Why you should track your food intake
There are now loads of trackers for everything from sleep to steps, heart rate to food intake. We can get overwhelmed with the data available. But the data available is data that no generations before have had access to. The more we know, the better we can adjust and adapt for the advancement of our health and wellbeing.
For me, I go through tracking phases. It seems mad really because every time that I track, I lose excess body fat and look and feel better. It should be something I adhere to longer. Either way, after a little lockdown weight gain, I’m back tracking and it reinforced to me the importance of it.
My choice of tracker is MyFitnessPal.
The London Evening Standard analysed best calorie-counting apps too in case you’ve tried others or wish to give other trackers a go.
What are the benefits of tracking food intake?
Most people don’t realise how many calories constitute a meal. I’d guess that if I laid out 2000 calories on a table, most people would hazard guesses to suggest 1000-1500 are on display. Once we have an awareness of how many calories we’re consuming, we can adjust and decline when necessary.
If we intuitively attempt to be in a calorie deficit for two consecutive weeks, we’ll achieve it some days (usually by doing an extreme lack of eating in order to be sure) and will exceed on others. It’s best to consistently hit a region of calories that doesn’t differ by more than 100-200 calories every day, seven days per week. That will elicit the best, most consistent, most sustainable results.
When you begin to track your food, you realise that although eating out is convenient and actually often easier to track (barcode permitting), the speed at which you tear away at the calories is alarming. Tracking food at home requires a little more preparation time, however, prepping your own food is better for you both in the short- and long-term. Plus, when you realise what a calorie steal a plate of vegetables and a snack of fruit is, you’re food quality will undoubtedly rise.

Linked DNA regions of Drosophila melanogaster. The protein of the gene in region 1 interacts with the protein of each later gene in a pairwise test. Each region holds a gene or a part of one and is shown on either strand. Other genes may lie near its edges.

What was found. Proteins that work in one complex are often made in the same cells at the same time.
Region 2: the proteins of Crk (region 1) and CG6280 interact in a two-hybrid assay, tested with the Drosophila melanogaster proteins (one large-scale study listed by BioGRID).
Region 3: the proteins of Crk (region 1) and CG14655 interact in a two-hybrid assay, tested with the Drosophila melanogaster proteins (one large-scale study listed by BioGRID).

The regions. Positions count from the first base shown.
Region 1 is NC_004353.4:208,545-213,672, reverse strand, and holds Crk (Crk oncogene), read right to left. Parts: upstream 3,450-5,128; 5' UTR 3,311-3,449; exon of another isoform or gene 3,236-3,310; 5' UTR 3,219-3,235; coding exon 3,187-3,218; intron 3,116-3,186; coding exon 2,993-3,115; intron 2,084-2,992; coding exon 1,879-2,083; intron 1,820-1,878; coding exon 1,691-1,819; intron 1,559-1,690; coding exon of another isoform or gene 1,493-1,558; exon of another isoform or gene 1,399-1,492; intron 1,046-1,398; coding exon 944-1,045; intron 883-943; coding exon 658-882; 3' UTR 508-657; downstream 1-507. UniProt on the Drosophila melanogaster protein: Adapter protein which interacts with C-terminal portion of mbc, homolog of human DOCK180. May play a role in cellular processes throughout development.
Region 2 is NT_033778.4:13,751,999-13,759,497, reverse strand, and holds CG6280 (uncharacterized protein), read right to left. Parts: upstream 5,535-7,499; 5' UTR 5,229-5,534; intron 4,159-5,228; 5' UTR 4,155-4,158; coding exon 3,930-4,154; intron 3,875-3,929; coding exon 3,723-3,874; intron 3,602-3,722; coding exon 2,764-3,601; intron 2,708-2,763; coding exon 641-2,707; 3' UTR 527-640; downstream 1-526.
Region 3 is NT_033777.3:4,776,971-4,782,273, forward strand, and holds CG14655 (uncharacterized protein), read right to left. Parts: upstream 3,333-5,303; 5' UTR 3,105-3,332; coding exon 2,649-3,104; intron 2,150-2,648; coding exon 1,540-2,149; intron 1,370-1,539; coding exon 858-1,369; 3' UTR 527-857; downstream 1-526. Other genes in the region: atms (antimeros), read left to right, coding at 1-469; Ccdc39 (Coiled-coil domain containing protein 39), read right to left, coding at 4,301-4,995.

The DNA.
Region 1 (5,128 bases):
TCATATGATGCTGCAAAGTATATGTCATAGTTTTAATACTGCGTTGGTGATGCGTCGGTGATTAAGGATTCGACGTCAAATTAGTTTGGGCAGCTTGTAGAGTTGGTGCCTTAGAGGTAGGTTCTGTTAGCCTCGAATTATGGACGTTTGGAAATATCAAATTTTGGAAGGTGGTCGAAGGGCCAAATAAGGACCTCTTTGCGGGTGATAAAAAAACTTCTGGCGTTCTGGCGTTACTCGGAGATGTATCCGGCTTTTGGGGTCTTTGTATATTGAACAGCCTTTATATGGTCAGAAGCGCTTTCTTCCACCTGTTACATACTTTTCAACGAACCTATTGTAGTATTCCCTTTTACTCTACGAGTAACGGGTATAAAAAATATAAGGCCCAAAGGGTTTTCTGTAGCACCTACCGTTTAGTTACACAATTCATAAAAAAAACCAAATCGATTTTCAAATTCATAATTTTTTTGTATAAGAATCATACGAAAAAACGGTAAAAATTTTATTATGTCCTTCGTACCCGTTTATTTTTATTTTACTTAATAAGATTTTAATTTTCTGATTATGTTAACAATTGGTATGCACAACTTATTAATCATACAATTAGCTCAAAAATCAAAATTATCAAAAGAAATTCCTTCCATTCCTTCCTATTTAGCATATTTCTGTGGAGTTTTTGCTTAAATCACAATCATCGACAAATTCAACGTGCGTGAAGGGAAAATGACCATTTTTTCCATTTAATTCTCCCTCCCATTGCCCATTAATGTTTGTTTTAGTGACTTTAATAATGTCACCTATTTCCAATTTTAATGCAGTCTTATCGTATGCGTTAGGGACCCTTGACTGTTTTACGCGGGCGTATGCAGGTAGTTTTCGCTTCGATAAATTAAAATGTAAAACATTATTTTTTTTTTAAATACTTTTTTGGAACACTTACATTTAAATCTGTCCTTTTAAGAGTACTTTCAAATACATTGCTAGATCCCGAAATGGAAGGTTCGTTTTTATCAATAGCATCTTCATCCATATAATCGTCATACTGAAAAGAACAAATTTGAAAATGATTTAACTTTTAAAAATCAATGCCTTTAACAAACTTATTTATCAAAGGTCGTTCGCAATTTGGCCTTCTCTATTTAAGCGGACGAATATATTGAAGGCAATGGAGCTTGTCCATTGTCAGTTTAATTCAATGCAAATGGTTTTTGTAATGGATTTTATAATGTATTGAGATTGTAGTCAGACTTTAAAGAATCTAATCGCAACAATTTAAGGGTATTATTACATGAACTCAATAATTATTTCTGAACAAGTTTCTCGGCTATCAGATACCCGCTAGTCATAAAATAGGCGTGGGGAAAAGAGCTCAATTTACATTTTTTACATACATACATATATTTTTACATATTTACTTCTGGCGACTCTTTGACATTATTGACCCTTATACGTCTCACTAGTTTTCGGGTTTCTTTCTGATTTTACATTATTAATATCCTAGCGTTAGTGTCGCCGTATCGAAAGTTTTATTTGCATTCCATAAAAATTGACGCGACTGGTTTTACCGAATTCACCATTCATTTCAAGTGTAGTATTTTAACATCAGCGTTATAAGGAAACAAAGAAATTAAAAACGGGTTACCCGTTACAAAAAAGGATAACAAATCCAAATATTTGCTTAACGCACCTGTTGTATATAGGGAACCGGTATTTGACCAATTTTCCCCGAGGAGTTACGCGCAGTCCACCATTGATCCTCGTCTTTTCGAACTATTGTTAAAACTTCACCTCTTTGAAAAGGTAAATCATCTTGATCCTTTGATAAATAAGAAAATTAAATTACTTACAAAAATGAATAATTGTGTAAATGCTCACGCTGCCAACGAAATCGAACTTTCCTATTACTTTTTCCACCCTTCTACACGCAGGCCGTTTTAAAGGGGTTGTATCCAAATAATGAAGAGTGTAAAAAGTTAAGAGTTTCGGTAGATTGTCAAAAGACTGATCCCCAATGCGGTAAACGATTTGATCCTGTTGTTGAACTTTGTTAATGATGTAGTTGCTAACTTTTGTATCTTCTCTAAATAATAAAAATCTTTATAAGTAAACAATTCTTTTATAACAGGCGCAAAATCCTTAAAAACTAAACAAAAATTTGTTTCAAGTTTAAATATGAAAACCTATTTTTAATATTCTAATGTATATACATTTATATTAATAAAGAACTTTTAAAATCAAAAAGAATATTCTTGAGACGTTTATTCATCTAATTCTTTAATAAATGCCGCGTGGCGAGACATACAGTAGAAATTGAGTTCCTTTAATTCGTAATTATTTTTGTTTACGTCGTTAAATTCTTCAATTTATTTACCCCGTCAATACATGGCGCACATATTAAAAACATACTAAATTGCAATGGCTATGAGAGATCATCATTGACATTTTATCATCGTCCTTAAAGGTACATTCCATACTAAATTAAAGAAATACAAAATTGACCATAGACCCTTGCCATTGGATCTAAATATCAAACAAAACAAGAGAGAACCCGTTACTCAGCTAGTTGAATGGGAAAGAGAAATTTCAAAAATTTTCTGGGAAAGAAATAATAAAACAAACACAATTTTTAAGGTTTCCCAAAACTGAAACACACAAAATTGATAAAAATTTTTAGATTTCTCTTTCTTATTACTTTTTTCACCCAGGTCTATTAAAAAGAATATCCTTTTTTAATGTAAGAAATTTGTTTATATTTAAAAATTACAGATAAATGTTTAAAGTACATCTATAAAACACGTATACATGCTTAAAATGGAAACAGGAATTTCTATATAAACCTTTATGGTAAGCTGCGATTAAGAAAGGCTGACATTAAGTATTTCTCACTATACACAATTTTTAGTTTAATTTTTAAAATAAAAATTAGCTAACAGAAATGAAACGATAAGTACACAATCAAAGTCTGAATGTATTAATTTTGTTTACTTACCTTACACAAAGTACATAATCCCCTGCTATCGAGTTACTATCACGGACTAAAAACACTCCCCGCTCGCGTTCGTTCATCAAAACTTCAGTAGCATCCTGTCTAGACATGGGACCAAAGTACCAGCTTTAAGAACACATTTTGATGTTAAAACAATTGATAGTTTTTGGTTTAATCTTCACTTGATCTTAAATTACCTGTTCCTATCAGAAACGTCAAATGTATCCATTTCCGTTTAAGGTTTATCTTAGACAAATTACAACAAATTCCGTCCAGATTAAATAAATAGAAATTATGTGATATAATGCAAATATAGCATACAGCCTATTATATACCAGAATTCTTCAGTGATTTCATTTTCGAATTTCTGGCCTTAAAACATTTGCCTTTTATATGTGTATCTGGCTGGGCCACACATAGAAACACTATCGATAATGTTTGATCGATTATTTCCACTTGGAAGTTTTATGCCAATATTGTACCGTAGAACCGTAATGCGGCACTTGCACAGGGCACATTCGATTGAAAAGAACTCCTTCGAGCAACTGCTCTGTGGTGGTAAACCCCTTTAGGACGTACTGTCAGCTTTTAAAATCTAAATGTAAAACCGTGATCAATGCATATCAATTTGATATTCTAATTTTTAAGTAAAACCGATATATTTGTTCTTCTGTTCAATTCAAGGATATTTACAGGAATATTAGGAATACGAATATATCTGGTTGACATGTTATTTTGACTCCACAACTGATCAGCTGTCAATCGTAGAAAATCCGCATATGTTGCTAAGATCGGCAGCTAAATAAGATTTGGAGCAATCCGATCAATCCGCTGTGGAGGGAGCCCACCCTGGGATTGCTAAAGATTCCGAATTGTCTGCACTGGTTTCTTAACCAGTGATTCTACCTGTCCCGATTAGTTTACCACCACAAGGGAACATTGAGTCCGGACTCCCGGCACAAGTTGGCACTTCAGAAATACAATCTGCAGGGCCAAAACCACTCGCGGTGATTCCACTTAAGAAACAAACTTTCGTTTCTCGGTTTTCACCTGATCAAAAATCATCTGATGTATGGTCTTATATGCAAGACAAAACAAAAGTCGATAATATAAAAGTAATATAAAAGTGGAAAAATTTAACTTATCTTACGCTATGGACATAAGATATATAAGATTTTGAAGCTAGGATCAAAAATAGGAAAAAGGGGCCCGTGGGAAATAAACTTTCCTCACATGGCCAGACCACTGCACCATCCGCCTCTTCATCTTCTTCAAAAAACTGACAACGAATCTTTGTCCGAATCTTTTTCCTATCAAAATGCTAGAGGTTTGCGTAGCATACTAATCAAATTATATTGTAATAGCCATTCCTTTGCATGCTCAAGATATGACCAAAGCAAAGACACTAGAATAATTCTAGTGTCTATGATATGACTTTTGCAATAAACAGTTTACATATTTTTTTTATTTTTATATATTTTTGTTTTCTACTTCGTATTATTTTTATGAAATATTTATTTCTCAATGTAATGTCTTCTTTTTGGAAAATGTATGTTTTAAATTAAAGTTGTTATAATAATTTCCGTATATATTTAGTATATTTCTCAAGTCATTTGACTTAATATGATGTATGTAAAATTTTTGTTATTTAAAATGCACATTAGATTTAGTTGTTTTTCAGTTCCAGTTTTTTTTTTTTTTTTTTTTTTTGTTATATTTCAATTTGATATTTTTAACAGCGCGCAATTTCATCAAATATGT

Whilst not exciting, research has regularly proven that those who eat consistently similar foods do better in achieving body compositional goals. The mildly laborious nature of tracking your food intake is made much simpler once you have tracked a food or meal once. Therefore, to avoid the need to constantly track new foods, sometimes familiarity is best. The result is often greater success.
The bottom line with tracking food is that if you do it consistently (minimum of two weeks, ideally longer), you will get results. You will lose body fat and weight. You will look better. You will have taken back control of your eating – the empowerment that this offers is immense.
We generally let food control us in ways that we don’t let drugs, cigarettes and alcohol. We overeat regularly. We listen and react immediately to our cravings. We eat to avoid boredom, to manage stress, to promote enjoyment. We eat subconsciously. If this were alcohol that I was describing, we’d be seeking an intervention. Being in control of what you eat, how you eat it and when is empowering. It’s a key step to losing unwanted weight. It all starts with tracking.